As if cotton prices were not low enough, some producers across the Southeast are being penalized for seed coat fragments. It’s a deduction that costs farmers 4.45 cents per pound, said Steve Brown, Alabama Extension cotton specialist.
“It’s a double whammy because you got punished on yields, and now you’re getting punished on fiber quality, too,” Brown said.
Brown said this year has been unprecedented across the lower Southeast in terms of seed coat fragments. The Agricultural Marketing Service Macon, Georgia Classing Office is where all of Georgia’s cotton, Florida’s cotton and about 60% of Alabama’s cotton is sent.
“They evaluate for a lot of different things. Most of it is done by machine. Then the classer, the human person that loads the little bit of cotton into the machine, they open the sample and look for what’s generally termed as extraneous matter. That can be anything from Walmart plastic bags or some evidence of plastic twine. It can be grass, it can be bark. One of the extraneous matters are seed coat fragments,” Brown said.
“Really, what they’re talking about is in the ginning process, as the seed cotton goes through the saws, rather than just shave the lint off the seed, the seed are getting crumbled up and going into the lint fragment. When you get a bale of cotton, you get pieces of the seed into that bale and into that fiber. It’s a negative.”
According to the USDA, the Macon, GA Classing Office has classed 2.2 million samples, of which approximately 895,000 contained seed coat fragments.
Brown added that it can be ground-up seed, or it can be extremely small seed or underdeveloped seed that gets through the ginning process and falls with the lint and gets in the lint sample.”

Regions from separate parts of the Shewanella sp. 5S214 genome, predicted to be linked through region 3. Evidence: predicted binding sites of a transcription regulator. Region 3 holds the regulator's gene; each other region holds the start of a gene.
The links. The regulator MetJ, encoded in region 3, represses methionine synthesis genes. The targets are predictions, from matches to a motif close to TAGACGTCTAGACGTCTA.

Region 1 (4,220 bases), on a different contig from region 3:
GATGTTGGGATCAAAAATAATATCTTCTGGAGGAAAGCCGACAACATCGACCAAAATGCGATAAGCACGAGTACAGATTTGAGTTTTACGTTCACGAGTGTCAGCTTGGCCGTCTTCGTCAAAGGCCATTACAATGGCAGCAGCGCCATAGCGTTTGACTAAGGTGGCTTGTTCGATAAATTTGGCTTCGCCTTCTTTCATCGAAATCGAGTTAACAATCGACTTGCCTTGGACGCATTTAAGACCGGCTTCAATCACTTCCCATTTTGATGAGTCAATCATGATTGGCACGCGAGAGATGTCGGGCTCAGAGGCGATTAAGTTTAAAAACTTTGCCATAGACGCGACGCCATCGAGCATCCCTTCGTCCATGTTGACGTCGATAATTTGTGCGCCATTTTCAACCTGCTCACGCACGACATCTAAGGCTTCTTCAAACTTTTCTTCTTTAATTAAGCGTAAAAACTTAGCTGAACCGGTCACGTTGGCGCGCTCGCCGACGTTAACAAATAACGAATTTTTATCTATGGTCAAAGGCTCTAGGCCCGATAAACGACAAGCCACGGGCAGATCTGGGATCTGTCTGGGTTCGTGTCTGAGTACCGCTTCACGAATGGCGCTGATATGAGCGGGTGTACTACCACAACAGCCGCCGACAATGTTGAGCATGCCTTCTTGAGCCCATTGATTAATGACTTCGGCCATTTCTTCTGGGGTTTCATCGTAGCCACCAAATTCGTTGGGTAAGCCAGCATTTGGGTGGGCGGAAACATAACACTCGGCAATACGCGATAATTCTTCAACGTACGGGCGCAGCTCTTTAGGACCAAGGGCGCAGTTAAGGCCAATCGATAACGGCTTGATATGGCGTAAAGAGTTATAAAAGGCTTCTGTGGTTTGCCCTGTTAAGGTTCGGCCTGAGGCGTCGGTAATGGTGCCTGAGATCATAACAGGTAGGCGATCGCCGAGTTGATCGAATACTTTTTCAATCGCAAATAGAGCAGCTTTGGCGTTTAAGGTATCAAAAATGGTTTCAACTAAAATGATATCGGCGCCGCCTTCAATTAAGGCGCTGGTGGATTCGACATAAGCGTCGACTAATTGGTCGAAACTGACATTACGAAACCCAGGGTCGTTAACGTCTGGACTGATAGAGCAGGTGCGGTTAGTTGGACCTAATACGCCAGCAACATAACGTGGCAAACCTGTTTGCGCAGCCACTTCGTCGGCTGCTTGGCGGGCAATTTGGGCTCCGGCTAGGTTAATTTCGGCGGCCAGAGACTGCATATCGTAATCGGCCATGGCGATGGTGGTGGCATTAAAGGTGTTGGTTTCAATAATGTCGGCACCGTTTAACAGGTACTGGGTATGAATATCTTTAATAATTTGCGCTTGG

The latest USDA Macon Classing Office Quality Report shows how devastating the seed coat fragments have been this year.
“The extraneous matter called seed coat fragments for the season are 41% of the bales. Probably never before has it been anything over 1% or so. That’s true of the cotton coming from the southern portion of Alabama, Florida and Georgia,” Brown said.
Why the Problem?
With the barrage of seed coat fragments, producers and industry experts are asking why? The answer may be weather related.
“The predominant thought, and I ascribe to this, is the significant amount of rainfall we had in the fall plus the warm conditions we had throughout much of the fall… when you get a lot of rain on an open boll, sometimes that seed in the boll will sprout. When that seed germinates, it’s terrible for ginning. I really think the abundance of rainfall and the prevailing warm temperatures, the seed just deteriorated in the field,” Brown said. “The second thing maybe, we simply just didn’t make a late crop. We had a lot of immature seed in the top of the plant and they moved into the lint fraction as well as being recognized as seed coat fragments.
“The easy answer is a lot of rain. The crop saw a lot of rain in the fall coupled with very warm temperatures. The seed deteriorated and weathered in the field. It really was a problem as it went through the gin.”
Already a Tough Year
It was already a tough year for Alabama cotton producers as multiple hurricanes devastated the southern part of the state, reducing yields and crop quality in those areas.
The cause of the seed coat fragments may be attributed to the excess rain in the fall coupled with the warm temperatures.